So now that we’ve gone through what went down that day, let’s get to the conversation that occurred on Monday morning between Pippen and Patrick on The Dan Patrick Show. Just after Pippen effectively called Jackson a racist, the conversation moved to the ’97 Finals and what transpired in the huddle prior to Kerr’s game-winning shot.
Pippen told Patrick that the play was designed for Jordan, not Kerr, which seems to be accurate given everything we’ve heard over the years. But things then got really uncomfortable and a little confusing as Pippen discussed that famous interaction between Jordan and Kerr, saying the whole thing was staged.
“Do you know all those cameras who were sitting in that huddle…who they was working for? You know who Michael was speaking to when he said that, right? That was planned! That was speaking to the camera. That wasn’t speaking out of what we’re gonna have to do, what the play is gonna be. That was speaking to the camera. That was building his own documentary because he knew he was controlling the cameras.”
At this point, Patrick had somewhat of a confused look on his face (and understandably so), prompting Pippen to ask, “You understand English?” Scottie went on to say that all of the cameras “were working for Michael Jordan, not for the Chicago Bulls,” and that what Jordan said to Kerr “was not naturally spoken” and that it was “rehearsed.”
If any of that sounds confusing, trust me, you’re not alone in thinking that as that particular portion of the interview was very awkward. And is there a different documentary on the ’97 Bulls or ’97 MJ that we’re not aware of? Pippen mentioned Come Fly With Me as he was discussing that whole thing but that was released in 1989. And as we all know, camera crews didn’t start following the Bulls for the footage we eventually got in The Last Dance until the following season. So I honestly have no idea what Pippen was talking about here and it seemed as if Dan Patrick didn’t either.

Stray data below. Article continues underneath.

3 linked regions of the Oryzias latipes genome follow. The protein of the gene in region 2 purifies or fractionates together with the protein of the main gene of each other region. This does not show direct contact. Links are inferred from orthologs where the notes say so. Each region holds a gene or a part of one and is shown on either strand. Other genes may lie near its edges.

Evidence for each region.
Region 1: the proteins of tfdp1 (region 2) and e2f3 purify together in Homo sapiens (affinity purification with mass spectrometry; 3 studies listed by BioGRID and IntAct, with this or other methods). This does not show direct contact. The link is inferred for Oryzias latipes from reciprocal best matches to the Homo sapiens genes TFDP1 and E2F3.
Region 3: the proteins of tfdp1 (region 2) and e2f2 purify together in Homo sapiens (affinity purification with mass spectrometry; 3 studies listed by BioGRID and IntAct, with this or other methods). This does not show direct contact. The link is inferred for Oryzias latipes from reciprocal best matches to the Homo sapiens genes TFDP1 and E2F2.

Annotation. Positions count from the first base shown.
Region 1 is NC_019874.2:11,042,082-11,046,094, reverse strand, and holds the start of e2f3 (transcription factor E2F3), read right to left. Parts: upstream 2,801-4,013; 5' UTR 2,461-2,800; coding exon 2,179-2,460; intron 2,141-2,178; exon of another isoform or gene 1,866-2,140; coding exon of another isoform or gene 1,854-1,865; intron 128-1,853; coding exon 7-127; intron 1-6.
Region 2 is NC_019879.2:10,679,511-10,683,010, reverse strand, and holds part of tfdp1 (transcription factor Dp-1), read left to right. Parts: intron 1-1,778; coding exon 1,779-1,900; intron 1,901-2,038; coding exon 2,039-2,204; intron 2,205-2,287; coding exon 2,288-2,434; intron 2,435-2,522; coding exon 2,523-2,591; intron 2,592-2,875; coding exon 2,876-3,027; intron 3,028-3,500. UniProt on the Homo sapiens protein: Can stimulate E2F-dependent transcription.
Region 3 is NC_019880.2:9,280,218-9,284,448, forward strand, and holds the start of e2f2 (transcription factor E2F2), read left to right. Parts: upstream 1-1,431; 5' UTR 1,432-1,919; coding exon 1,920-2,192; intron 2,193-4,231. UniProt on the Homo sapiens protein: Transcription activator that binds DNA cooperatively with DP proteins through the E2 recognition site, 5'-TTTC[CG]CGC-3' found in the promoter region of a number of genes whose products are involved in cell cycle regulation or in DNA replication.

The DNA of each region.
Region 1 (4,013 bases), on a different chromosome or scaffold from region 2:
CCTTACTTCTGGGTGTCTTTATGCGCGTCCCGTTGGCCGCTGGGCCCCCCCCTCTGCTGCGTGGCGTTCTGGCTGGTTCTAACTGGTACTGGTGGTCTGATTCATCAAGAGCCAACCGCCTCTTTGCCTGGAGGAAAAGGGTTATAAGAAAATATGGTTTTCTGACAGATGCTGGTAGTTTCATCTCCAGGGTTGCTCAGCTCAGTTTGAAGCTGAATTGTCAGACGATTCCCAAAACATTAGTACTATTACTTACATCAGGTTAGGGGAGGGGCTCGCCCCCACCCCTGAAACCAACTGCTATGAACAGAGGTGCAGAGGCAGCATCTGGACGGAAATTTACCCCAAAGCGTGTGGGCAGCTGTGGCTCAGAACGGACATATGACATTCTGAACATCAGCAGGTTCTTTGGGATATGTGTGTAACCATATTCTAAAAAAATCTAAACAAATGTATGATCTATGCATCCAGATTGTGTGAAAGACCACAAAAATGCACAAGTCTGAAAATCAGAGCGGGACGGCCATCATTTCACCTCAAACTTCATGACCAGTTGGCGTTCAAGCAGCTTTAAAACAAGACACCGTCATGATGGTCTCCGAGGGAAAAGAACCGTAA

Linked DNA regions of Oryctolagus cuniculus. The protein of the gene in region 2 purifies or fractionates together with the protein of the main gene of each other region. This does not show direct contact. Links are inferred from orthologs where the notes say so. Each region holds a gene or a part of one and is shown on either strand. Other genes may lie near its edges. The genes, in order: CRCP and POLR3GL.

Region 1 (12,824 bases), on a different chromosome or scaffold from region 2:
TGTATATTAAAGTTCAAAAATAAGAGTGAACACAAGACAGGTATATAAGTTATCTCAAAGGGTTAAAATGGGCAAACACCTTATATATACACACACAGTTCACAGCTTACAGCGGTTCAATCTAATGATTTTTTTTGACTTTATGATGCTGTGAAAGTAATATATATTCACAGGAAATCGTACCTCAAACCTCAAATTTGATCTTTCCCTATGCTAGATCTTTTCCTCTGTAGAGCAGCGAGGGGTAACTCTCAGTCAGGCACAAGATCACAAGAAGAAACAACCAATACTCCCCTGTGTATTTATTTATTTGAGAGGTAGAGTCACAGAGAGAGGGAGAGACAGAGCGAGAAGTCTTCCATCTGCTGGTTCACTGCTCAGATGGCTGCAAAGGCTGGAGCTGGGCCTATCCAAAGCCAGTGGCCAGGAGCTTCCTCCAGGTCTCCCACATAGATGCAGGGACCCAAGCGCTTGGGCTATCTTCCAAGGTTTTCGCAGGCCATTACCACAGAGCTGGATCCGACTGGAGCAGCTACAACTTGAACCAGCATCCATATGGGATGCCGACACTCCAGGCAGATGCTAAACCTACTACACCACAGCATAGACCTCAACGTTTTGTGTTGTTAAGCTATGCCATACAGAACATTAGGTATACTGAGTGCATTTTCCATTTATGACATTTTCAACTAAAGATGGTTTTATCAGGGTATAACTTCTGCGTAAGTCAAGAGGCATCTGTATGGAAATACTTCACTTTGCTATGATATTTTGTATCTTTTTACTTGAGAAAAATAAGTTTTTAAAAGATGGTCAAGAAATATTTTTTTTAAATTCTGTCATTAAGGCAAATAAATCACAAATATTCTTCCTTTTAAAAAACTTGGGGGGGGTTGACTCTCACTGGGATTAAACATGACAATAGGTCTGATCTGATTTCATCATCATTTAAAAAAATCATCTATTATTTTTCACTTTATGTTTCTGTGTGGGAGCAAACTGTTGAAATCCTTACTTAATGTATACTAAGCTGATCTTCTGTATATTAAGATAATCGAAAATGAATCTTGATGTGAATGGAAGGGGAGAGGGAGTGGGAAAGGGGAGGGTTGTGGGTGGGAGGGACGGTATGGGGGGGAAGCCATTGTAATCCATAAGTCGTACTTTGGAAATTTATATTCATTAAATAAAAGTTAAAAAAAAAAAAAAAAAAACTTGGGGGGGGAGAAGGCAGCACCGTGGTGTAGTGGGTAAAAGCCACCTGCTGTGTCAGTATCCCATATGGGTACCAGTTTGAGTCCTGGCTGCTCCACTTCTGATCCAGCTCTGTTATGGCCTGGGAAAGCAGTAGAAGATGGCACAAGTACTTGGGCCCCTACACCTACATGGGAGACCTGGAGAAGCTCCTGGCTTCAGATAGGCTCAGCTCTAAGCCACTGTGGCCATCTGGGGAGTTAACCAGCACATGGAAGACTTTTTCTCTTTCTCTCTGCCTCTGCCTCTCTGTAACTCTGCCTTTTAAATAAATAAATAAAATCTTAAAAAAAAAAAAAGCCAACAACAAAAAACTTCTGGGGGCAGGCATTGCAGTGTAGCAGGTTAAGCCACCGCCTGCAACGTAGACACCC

Scottie Pippen and Michael Jordan at Pippen’s surprise birthday party in 2012 | Barry Brecheisen/WireImage)
As cameras were a topic of conversation, the conversation between Pippen and Patrick steered toward The Last Dance and how Pippen was portrayed. Scottie said he certainly took issue with some things that were included that didn’t need to be, including anything from the time MJ was away playing baseball as the doc was clearly centered more around MJ than the Bulls as a whole.
Patrick then asked Pippen if he’d talked to Jordan since The Last Dance aired, to which Pippen replied that he hadn’t. DP then asked if he wanted to and this was Scottie’s reply:
“No. I mean, I think we both moved on in our life. There’s nothing to be holding onto that went on 20-plus years ago. There’s nothing for us to talk about. I mean, we could talk about our lives and our families and our golf games or something but we ain’t gotta go back and clarify nothing that happened in the ’90s.”
And there you have it, folks. This certainly won’t be the last we hear from Pippen in the upcoming months as his tell-all autobiography, Unguarded, is set to be released later this year. So stay tuned, folks. It seems like Scottie is just getting warmed up.
RELATED: Michael Jordan Didn’t Want the Chicago Bulls to Draft Scottie Pippen as He Wanted His Former UNC Teammate Instead
Frequently Asked Questions
Are Michael Jordan and Scottie Pippen still friends?
Yes, they are still friends.
Did Dennis Rodman talk to Michael Jordan?
Yes, he did.
Is Scottie Pippen unhappy with the last dance?
No, he is not.